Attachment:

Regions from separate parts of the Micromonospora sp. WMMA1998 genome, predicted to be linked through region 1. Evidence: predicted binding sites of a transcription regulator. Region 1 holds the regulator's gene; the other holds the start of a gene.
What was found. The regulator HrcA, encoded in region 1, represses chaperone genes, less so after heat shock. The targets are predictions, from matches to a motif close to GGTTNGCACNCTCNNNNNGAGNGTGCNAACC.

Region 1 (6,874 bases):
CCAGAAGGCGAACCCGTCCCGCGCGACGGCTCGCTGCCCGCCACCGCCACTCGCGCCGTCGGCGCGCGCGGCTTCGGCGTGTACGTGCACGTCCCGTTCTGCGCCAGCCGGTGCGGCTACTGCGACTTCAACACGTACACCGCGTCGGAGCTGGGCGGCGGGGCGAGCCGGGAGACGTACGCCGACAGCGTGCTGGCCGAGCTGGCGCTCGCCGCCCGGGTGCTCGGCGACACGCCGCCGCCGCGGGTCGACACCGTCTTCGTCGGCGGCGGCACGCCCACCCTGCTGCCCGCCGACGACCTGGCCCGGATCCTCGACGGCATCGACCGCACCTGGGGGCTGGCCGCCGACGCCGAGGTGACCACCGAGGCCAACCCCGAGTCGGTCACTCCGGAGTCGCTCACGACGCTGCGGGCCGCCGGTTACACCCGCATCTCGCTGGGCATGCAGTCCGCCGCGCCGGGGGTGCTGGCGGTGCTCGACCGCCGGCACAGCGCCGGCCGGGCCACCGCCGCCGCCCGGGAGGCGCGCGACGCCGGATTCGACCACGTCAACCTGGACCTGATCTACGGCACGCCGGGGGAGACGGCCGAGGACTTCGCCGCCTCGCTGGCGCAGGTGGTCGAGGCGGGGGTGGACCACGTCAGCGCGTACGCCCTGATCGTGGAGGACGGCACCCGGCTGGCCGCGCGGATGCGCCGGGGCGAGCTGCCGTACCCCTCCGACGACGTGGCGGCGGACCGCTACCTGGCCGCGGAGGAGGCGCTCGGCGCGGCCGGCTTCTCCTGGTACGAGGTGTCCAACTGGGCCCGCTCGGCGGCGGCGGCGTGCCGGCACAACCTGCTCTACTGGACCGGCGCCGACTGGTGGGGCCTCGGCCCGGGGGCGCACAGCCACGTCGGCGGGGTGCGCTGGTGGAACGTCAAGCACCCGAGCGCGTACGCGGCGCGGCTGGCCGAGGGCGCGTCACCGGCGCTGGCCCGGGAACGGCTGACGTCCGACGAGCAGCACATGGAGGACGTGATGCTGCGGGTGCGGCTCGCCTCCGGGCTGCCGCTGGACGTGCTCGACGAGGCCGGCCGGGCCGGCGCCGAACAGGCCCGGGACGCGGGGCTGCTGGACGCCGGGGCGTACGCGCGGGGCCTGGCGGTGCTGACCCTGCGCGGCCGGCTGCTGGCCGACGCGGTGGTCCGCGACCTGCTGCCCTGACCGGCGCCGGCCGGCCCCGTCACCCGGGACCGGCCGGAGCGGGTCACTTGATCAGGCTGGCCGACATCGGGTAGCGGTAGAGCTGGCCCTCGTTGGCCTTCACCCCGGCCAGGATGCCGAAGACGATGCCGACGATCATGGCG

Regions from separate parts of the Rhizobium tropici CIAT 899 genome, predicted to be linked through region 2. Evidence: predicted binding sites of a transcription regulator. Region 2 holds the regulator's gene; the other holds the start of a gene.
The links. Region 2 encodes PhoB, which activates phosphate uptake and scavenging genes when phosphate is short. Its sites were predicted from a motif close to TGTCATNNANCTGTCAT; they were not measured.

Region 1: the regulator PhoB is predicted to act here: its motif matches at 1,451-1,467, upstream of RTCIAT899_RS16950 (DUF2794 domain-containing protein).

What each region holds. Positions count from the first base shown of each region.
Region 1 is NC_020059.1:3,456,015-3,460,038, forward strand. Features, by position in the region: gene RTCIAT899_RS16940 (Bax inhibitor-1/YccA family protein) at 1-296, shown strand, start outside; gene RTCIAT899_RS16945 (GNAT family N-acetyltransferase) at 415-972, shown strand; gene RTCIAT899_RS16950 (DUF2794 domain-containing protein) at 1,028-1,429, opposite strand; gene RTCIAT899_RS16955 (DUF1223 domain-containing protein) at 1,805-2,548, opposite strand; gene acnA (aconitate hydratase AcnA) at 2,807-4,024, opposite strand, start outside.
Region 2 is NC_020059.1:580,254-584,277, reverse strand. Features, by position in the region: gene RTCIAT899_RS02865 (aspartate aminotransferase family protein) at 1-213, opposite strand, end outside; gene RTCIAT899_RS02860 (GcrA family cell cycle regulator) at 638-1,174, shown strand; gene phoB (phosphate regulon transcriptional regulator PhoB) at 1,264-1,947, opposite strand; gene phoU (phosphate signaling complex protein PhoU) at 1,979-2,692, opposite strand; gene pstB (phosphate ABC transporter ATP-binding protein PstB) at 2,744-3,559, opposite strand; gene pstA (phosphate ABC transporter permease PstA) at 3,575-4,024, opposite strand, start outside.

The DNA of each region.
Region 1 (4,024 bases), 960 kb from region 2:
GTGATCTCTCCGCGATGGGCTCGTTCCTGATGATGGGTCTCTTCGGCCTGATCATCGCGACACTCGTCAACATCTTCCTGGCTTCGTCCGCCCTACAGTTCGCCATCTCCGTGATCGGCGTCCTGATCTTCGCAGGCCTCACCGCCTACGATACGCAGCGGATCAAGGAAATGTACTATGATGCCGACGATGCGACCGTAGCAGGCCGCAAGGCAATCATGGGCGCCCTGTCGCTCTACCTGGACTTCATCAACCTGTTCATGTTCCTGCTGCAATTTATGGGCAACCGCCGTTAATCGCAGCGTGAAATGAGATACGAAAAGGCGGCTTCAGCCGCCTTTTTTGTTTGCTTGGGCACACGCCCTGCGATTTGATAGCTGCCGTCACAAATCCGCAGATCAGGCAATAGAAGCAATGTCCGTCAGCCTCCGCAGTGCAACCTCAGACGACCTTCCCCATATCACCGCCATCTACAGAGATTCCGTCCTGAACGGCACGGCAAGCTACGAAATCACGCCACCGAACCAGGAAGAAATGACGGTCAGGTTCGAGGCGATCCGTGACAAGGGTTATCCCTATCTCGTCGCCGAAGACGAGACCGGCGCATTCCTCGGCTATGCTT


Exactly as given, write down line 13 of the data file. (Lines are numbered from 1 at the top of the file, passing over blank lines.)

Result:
GTGATCTCTCCGCGATGGGCTCGTTCCTGATGATGGGTCTCTTCGGCCTGATCATCGCGACACTCGTCAACATCTTCCTGGCTTCGTCCGCCCTACAGTTCGCCATCTCCGTGATCGGCGTCCTGATCTTCGCAGGCCTCACCGCCTACGATACGCAGCGGATCAAGGAAATGTACTATGATGCCGACGATGCGACCGTAGCAGGCCGCAAGGCAATCATGGGCGCCCTGTCGCTCTACCTGGACTTCATCAACCTGTTCATGTTCCTGCTGCAATTTATGGGCAACCGCCGTTAATCGCAGCGTGAAATGAGATACGAAAAGGCGGCTTCAGCCGCCTTTTTTGTTTGCTTGGGCACACGCCCTGCGATTTGATAGCTGCCGTCACAAATCCGCAGATCAGGCAATAGAAGCAATGTCCGTCAGCCTCCGCAGTGCAACCTCAGACGACCTTCCCCATATCACCGCCATCTACAGAGATTCCGTCCTGAACGGCACGGCAAGCTACGAAATCACGCCACCGAACCAGGAAGAAATGACGGTCAGGTTCGAGGCGATCCGTGACAAGGGTTATCCCTATCTCGTCGCCGAAGACGAGACCGGCGCATTCCTCGGCTATGCTT